Thursday, October 13, 2016

Bertha Bores While Fort Worth Bores In A Different Way

This sort of falls into the dormant category of something I read in a west coast online news source which I would not expect to be reading in the online version of the Fort Worth Star-Telegram.

Or the print version of the Star-Telegram.

This time it is, once again, something I read in the Seattle Times.

Well, the obvious thing is that well into the foreseeable future it is unlikely any sort of transit tunnel is going to be bored under Fort Worth's tiny downtown.

While in Seattle a boring lady named Bertha is now well over the halfway mark in tunneling under downtown Seattle, part of a multi-billion dollar project to replace the Seattle waterfront's Alaskan Way Viaduct.

Meanwhile in Fort Worth there is a slow motion public works project known as America's Biggest Boondoggle, or the Trinity River Uptown Central City Panther Island District Vision.

Part of the fuzzy Fort Worth vision is three simple little bridges being built over dry land to connect the Fort Worth mainland to an imaginary island.

Only one of those Fort Worth bridges has begun being constructed, with all three originally scheduled to take four years to build. Longer than many actual complex feats of engineering.

Now I'm getting to the difference between how a public works project is covered by local media in a modern American town and how it is covered in Fort Worth.

From the time Bertha began boring the Washington State Department of Transportation (WSDOT) has kept Bertha's progress updated on its website. The Seattle Times continually reports on Bertha's progress, or lack of progress, as does other Pacific Northwest media.

When Bertha ran into an unexpected steel pipe, injuring her, causing about a year repair delay, the ongoing status was reportedly regularly in the Seattle Times and other Washington news sources. WSDOT had and has a live camera giving real time video access to the repair operation and Bertha's progress once she began boring again.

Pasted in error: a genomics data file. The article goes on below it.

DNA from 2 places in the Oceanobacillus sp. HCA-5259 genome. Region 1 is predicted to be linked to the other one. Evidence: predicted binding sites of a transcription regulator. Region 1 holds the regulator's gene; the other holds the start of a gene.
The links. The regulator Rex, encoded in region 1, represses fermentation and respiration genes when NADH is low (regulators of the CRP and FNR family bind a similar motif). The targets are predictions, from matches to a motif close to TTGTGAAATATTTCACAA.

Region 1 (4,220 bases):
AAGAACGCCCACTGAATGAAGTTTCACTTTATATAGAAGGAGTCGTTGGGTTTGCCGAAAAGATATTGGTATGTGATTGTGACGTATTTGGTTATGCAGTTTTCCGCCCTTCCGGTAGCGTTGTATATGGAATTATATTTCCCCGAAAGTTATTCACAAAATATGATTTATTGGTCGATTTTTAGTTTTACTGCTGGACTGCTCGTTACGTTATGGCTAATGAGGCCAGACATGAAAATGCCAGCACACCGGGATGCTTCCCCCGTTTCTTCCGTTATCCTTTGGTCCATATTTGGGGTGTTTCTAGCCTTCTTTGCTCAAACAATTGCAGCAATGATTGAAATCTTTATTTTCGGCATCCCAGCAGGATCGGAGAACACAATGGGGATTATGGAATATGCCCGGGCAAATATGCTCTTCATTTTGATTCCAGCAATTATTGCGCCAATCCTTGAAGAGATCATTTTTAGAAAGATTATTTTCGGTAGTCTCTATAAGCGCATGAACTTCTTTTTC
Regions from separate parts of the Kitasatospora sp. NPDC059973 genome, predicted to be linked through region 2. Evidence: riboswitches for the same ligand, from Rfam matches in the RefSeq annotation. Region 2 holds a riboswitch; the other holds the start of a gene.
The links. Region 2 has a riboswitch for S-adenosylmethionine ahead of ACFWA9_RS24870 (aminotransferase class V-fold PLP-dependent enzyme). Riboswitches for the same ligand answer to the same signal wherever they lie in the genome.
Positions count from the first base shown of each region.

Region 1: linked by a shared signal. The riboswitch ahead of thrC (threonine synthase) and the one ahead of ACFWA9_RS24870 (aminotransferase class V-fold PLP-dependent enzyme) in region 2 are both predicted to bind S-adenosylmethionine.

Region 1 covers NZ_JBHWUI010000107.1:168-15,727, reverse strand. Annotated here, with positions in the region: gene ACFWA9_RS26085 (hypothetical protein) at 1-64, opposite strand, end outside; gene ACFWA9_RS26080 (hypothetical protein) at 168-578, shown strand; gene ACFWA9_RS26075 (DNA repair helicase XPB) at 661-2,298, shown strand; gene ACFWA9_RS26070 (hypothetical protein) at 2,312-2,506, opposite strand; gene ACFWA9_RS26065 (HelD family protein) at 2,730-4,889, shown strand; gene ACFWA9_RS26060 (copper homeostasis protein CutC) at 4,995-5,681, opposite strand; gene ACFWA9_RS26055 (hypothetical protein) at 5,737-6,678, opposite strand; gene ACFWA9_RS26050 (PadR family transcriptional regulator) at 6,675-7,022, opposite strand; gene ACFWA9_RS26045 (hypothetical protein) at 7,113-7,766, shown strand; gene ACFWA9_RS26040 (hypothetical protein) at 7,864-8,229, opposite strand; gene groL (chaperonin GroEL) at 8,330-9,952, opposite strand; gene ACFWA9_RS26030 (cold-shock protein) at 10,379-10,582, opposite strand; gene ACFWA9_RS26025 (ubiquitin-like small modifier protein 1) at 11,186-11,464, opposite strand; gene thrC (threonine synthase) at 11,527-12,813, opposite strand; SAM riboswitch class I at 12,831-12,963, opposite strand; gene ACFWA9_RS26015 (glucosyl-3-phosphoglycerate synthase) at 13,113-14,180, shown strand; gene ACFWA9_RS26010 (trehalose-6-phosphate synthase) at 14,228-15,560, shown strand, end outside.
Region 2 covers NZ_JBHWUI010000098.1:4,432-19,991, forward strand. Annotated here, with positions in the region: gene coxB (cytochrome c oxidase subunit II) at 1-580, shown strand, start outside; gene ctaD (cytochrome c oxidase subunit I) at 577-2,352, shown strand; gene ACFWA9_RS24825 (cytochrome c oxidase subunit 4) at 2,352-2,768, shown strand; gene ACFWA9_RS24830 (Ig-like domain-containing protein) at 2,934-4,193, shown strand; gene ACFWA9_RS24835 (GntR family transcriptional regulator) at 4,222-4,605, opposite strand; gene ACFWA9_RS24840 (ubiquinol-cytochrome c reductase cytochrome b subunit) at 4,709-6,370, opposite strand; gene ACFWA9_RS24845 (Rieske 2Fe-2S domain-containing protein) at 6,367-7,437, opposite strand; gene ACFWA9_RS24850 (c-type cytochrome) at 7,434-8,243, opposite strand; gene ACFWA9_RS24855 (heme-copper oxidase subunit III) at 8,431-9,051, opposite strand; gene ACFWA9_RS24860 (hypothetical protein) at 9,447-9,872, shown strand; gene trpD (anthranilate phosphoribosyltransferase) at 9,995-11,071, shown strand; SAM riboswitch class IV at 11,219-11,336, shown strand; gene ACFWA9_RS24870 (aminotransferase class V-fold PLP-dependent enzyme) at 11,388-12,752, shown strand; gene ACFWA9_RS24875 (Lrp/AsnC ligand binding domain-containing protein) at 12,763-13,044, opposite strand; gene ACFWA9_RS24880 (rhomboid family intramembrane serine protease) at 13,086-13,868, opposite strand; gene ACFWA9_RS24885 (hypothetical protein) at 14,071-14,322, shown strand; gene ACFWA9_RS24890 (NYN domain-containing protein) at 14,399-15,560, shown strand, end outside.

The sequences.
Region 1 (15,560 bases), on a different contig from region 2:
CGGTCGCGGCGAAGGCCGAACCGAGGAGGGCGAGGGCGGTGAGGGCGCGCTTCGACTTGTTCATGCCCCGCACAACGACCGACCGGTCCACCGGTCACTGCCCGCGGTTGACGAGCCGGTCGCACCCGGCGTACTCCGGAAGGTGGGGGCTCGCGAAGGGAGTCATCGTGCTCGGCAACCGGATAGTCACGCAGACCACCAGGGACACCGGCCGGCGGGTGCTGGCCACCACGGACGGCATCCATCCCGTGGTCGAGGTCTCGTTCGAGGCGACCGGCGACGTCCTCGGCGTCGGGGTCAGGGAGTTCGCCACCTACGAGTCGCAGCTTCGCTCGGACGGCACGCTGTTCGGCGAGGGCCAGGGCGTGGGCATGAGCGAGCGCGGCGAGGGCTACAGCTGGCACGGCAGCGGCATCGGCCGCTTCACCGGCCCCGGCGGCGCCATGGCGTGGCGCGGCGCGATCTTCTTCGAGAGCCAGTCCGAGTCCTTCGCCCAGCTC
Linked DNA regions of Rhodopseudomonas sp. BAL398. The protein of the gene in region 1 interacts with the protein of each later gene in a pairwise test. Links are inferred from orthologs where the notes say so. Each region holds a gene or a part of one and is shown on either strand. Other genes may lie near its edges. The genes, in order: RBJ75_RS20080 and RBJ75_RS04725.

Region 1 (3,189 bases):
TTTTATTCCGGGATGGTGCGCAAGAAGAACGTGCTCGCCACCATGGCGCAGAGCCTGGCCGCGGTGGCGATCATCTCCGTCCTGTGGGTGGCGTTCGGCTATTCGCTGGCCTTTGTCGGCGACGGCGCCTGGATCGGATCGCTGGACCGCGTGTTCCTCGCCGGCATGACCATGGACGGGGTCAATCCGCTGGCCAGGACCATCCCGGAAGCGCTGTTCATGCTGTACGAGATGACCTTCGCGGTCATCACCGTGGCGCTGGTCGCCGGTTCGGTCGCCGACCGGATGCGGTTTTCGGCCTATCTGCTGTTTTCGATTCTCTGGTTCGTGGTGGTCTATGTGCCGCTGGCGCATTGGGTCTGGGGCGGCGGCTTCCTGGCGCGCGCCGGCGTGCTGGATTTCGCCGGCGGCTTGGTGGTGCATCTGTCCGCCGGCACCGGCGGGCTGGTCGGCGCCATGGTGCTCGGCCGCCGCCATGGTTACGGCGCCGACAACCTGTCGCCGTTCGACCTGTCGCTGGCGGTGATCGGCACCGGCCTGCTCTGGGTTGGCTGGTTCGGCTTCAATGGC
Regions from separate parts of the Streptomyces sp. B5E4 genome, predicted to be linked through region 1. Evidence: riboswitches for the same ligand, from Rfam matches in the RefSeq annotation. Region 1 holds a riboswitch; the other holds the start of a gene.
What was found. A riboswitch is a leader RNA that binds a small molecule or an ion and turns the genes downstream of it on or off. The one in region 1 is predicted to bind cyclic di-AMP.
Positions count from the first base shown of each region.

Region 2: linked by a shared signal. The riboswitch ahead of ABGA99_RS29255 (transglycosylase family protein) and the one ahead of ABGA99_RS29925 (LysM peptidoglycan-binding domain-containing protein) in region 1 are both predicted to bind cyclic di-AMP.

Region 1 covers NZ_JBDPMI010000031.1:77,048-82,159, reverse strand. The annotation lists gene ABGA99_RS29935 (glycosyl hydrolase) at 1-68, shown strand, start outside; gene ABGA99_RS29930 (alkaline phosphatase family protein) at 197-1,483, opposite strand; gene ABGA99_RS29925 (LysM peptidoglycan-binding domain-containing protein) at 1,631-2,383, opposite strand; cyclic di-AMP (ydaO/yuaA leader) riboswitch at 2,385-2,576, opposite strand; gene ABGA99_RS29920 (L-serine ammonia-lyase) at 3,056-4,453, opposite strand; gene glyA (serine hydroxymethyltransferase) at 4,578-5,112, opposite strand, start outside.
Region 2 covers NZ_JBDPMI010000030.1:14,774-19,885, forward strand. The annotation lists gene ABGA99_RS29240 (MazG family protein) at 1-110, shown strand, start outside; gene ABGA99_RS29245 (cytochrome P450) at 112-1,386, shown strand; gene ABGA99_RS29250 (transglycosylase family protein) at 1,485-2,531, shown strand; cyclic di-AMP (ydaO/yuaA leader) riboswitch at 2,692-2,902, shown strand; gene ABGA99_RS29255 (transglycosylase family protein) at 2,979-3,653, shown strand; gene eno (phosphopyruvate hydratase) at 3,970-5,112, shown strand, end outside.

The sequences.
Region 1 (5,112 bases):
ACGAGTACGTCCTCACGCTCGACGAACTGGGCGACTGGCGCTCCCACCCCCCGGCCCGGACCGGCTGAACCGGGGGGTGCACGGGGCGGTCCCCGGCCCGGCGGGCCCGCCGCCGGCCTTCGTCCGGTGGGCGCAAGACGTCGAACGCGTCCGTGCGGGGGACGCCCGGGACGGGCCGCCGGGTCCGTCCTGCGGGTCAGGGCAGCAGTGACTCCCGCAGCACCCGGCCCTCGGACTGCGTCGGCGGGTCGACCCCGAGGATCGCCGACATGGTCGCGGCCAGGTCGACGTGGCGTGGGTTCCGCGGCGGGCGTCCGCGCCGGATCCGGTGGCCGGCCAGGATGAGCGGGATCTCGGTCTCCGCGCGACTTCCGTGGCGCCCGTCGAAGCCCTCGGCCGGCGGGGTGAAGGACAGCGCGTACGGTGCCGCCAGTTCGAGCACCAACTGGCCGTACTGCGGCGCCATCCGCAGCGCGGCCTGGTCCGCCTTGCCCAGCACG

Meanwhile, in Fort Worth, I believe the one and only bridge under construction remains stalled, due to design errors. As far as I know, despite this stall being for over half a year now, the Star-Telegram has not reported on The Boondoggle's latest boondoggle, that being the little bridge not currently being built, which was supposed to take four years to build.

I believe a live cam was installed by The Boondoggle around the time the Roundabout, near the stalled bridge, was being built, along with The Boondoggle's homage to trash cans art installation.

I recollect more than one person joking that what one sees via The Boondoggle's live cam does not seem to change from day to day. As in not much happens.

I suspect with the stalled bridge project maybe the live cam has been turned off.

Then again, no one associated with The Boondoggle has ever given the slightest indication they have any realization of how embarrassingly inept has been the execution of this supposedly vitally needed flood control and economic development project.

So vitally needed that this project is being executed in ultra slow motion, going for some sort of Guinness Book of Records for Longest Construction Project in History. The Boondoggle's boondoggle has already surpassed the construction of the Panama Canal, the Taj Mahal and, well you get the drift.

Anyway, have I missed it somehow? Has anyone read anything in the Fort Worth Star-Telegram about the stalled bridge construction?

Other than the initial article which said construction should resume in about a month......

No comments: